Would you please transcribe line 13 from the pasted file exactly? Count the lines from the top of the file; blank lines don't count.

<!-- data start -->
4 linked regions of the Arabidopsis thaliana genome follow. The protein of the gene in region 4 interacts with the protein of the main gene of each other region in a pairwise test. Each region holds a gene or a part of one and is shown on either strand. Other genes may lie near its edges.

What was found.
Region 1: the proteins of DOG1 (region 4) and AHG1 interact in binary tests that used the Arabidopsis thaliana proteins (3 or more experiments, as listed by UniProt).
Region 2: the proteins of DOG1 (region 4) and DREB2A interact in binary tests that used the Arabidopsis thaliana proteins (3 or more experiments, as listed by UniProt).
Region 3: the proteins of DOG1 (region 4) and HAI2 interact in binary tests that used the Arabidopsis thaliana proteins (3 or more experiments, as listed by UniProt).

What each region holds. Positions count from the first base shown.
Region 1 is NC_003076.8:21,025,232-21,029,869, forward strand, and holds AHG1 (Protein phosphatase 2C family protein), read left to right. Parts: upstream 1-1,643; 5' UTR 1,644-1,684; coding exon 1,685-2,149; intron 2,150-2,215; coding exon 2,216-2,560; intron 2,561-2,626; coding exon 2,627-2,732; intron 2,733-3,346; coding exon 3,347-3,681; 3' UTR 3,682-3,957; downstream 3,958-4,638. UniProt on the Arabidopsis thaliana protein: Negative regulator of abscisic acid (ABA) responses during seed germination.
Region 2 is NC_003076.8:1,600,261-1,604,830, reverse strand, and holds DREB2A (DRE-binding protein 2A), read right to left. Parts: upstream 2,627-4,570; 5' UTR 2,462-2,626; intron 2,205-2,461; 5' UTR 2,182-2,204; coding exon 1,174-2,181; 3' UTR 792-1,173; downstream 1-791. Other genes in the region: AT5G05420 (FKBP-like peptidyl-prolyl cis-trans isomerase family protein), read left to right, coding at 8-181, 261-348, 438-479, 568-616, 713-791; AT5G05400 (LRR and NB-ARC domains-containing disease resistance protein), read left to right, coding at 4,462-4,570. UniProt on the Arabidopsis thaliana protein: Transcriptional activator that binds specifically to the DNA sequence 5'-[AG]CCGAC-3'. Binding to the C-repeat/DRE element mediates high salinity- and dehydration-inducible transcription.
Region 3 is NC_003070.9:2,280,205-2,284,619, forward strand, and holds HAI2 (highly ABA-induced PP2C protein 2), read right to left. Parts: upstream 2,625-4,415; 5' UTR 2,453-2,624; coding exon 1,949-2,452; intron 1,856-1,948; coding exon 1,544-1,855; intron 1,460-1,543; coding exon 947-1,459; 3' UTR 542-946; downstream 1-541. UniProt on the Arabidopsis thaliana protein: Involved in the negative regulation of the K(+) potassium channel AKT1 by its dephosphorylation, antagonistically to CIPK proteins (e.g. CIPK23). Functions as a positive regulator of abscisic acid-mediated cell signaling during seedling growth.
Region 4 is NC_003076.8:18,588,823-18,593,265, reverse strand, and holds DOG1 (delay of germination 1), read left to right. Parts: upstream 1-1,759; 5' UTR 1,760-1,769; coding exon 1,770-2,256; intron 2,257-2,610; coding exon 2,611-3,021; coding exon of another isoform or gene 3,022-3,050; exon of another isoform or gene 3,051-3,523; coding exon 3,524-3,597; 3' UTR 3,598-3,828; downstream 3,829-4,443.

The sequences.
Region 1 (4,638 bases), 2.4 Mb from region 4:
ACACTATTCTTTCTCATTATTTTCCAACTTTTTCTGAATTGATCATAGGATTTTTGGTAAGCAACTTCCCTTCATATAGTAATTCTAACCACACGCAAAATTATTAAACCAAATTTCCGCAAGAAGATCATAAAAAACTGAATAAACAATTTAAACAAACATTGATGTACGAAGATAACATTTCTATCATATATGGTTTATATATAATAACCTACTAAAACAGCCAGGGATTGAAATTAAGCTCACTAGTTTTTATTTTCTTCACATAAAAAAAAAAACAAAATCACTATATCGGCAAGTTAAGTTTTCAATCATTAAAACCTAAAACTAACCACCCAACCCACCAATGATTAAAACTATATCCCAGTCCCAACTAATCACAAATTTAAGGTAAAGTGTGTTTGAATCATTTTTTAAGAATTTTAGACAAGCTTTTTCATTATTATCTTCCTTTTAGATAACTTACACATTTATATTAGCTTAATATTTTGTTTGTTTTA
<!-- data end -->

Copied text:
ACACTATTCTTTCTCATTATTTTCCAACTTTTTCTGAATTGATCATAGGATTTTTGGTAAGCAACTTCCCTTCATATAGTAATTCTAACCACACGCAAAATTATTAAACCAAATTTCCGCAAGAAGATCATAAAAAACTGAATAAACAATTTAAACAAACATTGATGTACGAAGATAACATTTCTATCATATATGGTTTATATATAATAACCTACTAAAACAGCCAGGGATTGAAATTAAGCTCACTAGTTTTTATTTTCTTCACATAAAAAAAAAAACAAAATCACTATATCGGCAAGTTAAGTTTTCAATCATTAAAACCTAAAACTAACCACCCAACCCACCAATGATTAAAACTATATCCCAGTCCCAACTAATCACAAATTTAAGGTAAAGTGTGTTTGAATCATTTTTTAAGAATTTTAGACAAGCTTTTTCATTATTATCTTCCTTTTAGATAACTTACACATTTATATTAGCTTAATATTTTGTTTGTTTTA